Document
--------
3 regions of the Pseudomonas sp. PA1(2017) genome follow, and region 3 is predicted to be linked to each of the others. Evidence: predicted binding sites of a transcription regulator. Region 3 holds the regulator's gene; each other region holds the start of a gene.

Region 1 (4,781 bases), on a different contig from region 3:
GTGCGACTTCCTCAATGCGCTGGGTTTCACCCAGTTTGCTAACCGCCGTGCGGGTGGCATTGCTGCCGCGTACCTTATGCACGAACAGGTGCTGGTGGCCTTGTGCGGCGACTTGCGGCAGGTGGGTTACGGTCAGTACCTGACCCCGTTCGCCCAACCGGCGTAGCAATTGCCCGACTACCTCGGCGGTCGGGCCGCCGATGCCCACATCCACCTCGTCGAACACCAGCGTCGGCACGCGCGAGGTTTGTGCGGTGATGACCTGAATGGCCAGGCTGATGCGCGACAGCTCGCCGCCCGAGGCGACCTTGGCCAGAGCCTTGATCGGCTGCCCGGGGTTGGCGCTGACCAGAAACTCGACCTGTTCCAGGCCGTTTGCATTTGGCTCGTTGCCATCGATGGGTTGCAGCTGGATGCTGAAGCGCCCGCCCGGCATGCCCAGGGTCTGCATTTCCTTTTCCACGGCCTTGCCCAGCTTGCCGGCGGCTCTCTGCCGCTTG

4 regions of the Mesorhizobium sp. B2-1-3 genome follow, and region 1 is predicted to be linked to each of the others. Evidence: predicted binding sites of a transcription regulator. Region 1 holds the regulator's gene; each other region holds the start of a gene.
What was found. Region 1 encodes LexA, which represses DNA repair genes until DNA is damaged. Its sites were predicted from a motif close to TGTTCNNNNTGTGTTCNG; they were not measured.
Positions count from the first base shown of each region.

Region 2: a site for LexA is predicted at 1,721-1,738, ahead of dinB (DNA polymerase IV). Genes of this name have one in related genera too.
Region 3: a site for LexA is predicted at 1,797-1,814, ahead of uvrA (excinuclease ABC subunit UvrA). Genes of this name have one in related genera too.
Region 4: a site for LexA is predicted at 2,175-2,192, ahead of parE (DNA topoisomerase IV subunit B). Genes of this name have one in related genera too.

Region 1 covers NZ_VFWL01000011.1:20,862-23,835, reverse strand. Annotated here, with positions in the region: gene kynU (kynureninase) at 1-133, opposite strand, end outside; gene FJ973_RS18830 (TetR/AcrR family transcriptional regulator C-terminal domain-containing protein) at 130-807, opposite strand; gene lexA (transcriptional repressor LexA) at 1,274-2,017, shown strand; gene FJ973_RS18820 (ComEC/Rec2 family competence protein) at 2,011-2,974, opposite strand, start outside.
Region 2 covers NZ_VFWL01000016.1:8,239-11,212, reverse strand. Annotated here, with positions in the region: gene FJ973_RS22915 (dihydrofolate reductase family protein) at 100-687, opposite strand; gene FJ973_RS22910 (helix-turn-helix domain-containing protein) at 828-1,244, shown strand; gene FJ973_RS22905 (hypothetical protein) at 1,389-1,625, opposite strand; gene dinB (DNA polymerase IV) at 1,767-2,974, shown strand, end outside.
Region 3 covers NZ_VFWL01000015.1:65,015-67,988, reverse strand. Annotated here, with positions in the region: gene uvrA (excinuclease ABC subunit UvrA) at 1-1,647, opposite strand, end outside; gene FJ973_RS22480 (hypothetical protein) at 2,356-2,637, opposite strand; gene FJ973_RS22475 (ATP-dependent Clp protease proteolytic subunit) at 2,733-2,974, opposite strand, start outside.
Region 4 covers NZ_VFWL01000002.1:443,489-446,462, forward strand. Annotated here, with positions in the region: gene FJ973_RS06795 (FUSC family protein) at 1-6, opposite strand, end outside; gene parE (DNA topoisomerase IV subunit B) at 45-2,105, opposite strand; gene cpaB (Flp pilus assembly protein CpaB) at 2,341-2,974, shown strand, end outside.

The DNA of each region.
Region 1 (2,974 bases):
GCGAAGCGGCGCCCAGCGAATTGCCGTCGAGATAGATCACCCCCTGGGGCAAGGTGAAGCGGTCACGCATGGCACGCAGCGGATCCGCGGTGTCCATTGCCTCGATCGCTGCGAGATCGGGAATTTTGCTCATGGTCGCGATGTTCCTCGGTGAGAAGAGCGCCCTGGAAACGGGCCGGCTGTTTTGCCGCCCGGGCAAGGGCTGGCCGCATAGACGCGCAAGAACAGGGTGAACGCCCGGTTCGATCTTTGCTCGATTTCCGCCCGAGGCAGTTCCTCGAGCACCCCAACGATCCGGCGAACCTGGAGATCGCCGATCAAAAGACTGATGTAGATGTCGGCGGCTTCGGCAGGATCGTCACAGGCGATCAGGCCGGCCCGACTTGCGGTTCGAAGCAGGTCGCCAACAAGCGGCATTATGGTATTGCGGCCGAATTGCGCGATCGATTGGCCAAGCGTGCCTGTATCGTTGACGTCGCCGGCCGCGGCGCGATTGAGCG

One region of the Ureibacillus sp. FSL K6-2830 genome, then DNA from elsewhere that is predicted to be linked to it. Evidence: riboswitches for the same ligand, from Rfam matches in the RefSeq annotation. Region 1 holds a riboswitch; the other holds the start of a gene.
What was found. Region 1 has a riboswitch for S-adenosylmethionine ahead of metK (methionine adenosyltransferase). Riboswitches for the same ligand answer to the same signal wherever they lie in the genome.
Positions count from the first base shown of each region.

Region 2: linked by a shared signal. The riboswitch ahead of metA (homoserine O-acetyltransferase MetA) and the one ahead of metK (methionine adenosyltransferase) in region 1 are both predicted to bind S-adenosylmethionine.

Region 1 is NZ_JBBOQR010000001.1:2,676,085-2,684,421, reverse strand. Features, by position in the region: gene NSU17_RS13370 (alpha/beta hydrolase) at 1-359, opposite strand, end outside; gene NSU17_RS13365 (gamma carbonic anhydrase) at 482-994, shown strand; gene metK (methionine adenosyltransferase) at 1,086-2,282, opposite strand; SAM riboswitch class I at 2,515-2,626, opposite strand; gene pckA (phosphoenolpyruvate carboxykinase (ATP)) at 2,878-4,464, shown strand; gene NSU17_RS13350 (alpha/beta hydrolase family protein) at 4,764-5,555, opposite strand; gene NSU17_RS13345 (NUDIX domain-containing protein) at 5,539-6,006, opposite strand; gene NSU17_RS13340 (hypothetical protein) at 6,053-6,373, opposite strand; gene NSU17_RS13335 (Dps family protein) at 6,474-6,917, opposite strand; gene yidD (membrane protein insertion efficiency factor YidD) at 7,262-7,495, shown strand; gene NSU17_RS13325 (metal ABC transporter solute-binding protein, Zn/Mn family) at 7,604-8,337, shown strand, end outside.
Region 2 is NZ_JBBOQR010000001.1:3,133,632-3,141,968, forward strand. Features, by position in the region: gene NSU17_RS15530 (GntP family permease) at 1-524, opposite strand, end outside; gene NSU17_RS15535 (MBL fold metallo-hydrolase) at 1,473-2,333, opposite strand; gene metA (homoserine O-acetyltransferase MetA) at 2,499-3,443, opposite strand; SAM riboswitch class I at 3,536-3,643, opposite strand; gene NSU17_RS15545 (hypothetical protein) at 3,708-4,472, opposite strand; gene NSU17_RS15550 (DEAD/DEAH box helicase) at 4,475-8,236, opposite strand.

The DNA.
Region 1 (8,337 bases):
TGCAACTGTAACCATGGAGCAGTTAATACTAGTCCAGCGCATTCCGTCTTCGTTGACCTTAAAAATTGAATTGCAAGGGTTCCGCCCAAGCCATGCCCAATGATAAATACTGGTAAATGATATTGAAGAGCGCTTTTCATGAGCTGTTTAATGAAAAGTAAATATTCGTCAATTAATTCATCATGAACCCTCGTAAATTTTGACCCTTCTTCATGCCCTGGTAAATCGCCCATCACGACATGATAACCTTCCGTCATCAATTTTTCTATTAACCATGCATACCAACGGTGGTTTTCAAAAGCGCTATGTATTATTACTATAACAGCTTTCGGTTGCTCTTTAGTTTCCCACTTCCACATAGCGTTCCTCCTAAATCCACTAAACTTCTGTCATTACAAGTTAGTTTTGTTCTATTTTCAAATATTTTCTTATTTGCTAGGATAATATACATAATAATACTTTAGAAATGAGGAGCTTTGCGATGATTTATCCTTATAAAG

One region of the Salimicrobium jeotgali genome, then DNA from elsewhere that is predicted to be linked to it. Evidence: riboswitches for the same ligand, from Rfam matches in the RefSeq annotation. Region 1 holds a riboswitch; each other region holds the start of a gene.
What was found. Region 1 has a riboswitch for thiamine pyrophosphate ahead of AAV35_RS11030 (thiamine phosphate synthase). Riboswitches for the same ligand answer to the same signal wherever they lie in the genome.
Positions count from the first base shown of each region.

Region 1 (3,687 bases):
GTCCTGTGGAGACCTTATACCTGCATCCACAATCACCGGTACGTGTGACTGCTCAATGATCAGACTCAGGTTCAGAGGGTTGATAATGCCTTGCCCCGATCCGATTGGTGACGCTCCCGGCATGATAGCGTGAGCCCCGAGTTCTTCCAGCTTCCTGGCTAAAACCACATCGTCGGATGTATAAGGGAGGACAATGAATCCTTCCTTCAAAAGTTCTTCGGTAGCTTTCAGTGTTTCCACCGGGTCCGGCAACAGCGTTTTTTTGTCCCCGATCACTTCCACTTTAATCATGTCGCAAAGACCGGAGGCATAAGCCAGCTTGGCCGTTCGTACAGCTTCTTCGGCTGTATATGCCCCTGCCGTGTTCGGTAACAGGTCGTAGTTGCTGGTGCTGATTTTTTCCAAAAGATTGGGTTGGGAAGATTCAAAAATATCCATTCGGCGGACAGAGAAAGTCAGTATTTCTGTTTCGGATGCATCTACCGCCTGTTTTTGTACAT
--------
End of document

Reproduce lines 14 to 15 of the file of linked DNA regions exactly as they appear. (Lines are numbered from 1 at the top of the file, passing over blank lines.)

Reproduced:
The DNA of each region.
Region 1 (2,974 bases):